The bill contains two limitations on regulation (at Section 202). First, it provides that "Except as expressly provided in this Act ... neither the Commission nor any State or political subdivision thereof may establish or enforce any law, rule, regulation, or other provision having the force of law that -- (1) regulates, or requires the approval by the Commission or such State or subdivision of, the rates, charges, terms, or conditions for, or entry into the provision of, any VOIP service; or (2) imposes any such regulation or requirement on any VOIP service provider that is registered under section 202 of this Act."
Second, it provides that "VOIP services are interstate services and are subject to exclusive Federal jurisdiction, except as otherwise expressly provided in this Act."
But, then it provides exceptions, some of which are noted above in the summary of BITS.
In addition, exchange of traffic is required. The bill provides (at Section 203) that "Each VOIP service provider shall have the right and duty to exchange voice communications traffic with other VOIP service providers and telecommunications carriers."
In addition, "A VOIP service provider shall enter into a reciprocal compensation agreement with a telecommunications carrier with which the VOIP service provider exchanges traffic for compensation for the costs of transport and termination of voice communications traffic." Moreover, the FCC is given rule making authority, and the states and the FCC both possess dispute resolution authority.
That it, this bill puts the states and the FCC into the role of rates and terms regulators.
And in addition, the bill imposes detailed 911/E911 requirements upon VOIP providers (at Section 205). The bill also allows state and local governments to tax VOIP services in connection with imposing 911/E911 mandates.
And furthermore, the bill requires that the FCC "shall initiate an inquiry to determine if, as subscribers migrate from telecommunications services to VOIP services, the contribution base used to support universal service should be expanded to include VOIP service providers to ensure that contributions to the universal service support mechanisms are being made in an equitable and nondiscriminatory manner. The Commission shall complete such inquiry within 180 days after such date of enactment." Then, if the FCC "determines that the contribution base must be expanded", it should conclude a rule making proceeding within 180 days. (See, Section 206.)
And furthermore, the bill extends number portability requirements to VOIP services. (See, Section 207.)
Broadband Video Service. The bill defines "broadband video service" as "a two-way, interactive service that -- (A) is offered, with or without a fee, to the public or to such classes of users as to be effectively available to the public, regardless of the facilities used; (B) integrates, on a real-time and subscriber customizable basis, a video programming package with voice and data features, functions, and capabilities; and (C) integrates the capability to access Internet content of the subscriber’s choosing consistent with section 104 of this Act."
A BITS providers is then anyone that "provides or offers to provide, directly or through an affiliate, a broadband video service that is delivered directly to subscribers over facilities the service provider owns or controls."
The BVS title of the bill provides two broad limitations on regulatory authority, as with the BITS and VOIP titles. First, it provides that "Except as expressly provided in this Act ... neither the Commission nor any State or political subdivision thereof may establish or enforce any law, rule, regulation, or other provision having the force of law that -- (1) regulates, or requires the approval by the Commission or such State or subdivision of, the rates, charges, terms, or conditions for, or entry into the provision of, any broadband video service; or (2) imposes any such regulation or requirement on any broadband video service provider that is registered under section 302 of this Act."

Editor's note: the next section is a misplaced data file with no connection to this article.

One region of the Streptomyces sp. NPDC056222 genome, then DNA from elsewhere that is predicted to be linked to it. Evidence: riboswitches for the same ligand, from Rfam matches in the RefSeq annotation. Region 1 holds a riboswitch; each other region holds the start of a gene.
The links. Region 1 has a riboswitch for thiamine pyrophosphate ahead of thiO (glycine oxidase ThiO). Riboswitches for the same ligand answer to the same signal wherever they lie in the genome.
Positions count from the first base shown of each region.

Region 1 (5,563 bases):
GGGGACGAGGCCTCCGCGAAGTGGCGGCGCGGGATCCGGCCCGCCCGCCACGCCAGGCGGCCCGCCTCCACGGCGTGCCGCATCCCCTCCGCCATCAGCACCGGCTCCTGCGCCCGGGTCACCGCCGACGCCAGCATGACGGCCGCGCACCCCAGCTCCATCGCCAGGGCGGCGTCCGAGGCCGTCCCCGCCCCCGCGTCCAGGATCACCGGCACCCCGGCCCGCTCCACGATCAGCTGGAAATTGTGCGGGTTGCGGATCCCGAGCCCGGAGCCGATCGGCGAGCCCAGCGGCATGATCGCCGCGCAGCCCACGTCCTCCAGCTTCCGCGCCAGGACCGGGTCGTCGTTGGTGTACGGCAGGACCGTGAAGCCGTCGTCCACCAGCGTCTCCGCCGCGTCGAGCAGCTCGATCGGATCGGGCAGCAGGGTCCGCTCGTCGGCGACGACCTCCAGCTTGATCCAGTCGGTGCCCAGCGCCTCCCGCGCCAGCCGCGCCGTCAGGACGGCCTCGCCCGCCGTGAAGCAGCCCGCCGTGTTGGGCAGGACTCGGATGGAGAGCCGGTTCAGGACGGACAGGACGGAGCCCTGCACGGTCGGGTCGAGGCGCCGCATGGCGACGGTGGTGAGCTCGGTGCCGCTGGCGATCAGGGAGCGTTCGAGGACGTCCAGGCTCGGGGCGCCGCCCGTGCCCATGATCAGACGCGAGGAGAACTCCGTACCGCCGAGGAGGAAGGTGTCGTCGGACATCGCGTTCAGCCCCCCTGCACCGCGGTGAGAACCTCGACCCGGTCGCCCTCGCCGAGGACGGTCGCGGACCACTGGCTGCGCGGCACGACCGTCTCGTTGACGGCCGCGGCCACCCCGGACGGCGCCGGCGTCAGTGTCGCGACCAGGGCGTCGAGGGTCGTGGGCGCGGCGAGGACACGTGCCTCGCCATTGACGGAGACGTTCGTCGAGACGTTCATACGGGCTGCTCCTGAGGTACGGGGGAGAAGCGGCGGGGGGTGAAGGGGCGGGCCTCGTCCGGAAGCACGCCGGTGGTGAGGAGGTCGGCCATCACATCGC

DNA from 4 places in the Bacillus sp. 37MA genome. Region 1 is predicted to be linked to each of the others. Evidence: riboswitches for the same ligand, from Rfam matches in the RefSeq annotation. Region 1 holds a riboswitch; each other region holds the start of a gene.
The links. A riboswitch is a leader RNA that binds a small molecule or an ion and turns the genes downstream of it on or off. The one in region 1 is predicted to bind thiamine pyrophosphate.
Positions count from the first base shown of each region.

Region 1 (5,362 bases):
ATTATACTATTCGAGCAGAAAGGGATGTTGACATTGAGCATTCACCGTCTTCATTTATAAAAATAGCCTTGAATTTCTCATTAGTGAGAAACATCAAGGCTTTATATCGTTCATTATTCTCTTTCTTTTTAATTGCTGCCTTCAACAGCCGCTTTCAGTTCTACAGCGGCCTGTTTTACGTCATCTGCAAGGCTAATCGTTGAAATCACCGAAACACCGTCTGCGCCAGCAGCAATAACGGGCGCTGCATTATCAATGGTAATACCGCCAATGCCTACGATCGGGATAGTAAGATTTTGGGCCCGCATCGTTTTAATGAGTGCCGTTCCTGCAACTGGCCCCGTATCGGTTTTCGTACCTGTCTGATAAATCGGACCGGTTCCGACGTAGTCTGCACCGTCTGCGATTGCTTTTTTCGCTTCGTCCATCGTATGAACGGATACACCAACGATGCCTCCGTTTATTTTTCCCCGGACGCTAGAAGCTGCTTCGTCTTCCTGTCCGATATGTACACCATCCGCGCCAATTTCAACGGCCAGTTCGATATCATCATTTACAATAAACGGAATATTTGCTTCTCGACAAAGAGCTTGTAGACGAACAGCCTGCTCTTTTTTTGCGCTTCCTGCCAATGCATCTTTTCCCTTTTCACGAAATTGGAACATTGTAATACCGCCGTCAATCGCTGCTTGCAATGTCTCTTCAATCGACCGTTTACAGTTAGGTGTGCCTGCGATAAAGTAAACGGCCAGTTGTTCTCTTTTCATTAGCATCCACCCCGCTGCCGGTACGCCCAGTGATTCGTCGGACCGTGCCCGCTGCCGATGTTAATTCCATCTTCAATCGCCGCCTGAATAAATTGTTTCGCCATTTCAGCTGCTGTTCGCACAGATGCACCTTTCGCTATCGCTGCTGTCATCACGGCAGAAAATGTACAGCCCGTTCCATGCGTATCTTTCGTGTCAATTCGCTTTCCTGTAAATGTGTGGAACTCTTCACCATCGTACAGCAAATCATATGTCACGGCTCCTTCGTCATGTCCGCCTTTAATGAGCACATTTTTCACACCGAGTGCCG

Second, it provides that "Broadband video services are interstate services and are subject to exclusive Federal jurisdiction, except as otherwise expressly provided in this Act."
The bill creates a local franchise process for broadband video services, and allows the local franchising authorities (LFAs) to collect rents not to exceed 5 percent of a broadband video service provider's gross revenues (at Section 303).
The bill also permits the LFAs to impose capacity requirements on broadband video service providers.
More Provisions. The bill also prohibits a local exchange carrier (LEC) related BITS or BVS provider from acquiring more than 10% interest in "cable operator, BITS provider, or broadband video service provider who is owned by, operated by, controlled by, or under common control with an entity that was a cable operator". The bill also contains a similar prohibition on cable related BITS or BVS providers. (See, Section 405.)
The bill extends the CAN-SPAM Act to BITS providers and VOIP service providers
What is Not in the Bill. There are many topics not addressed by this bill.
There is nothing in the bill regarding the broadcast flag. There is nothing regarding defining intellectual property rights or remedies.
There is nothing regarding the CALEA, or mandating that BITS or VOIP providers make their facilities or services more susceptible to government surveillance.
There is nothing regarding spectrum management, or developing secondary markets for spectrum rights.
There is nothing in the bill about a DTV transition.
There is nothing regarding reforming the FCC.
Comments by Committee Leaders. Rep. Joe Barton (R-TX), the Chairman of the HCC, stated in a release that "The Telecommunications Act of 1996 spurred the development of telephone competition, but no one could have foreseen the magnitude of the challenges and opportunities that the Internet age has presented. New services shouldn't be hamstrung by old thinking and outdated regulations ... We need a fresh new approach that will encourage Internet providers to expand and improve broadband networks, spur growth in the technology sector and develop cutting-edge services for consumers."
Rep. John Dingell (D-MI), the ranking Democrat, stated in the same release that "This staff draft is a very useful starting point in the process ... I look forward to continued bipartisan efforts to resolve these tough issues, and to full and fair committee consideration."
Rep. Fred Upton (R-MI), the Chairman
of the Subcommittee on Telecommunications and the Internet, stated in a release
that "Today's release of the bipartisan staff draft of legislation to update the
country's telecom laws represents a big step forward as we seek to ensure that
our laws will allow for the growth of new Internet services. As I've said all
along -- as goes the tech sector, so goes the economy -- and I am confident
that, before year's end, the House will pass comprehensive legislation that
keeps pace with evolving technologies, spurs the economy and facilitates growth
in this critical infrastructure. Most importantly, this bill will create jobs
throughout the nation and bring consumers a variety of new services."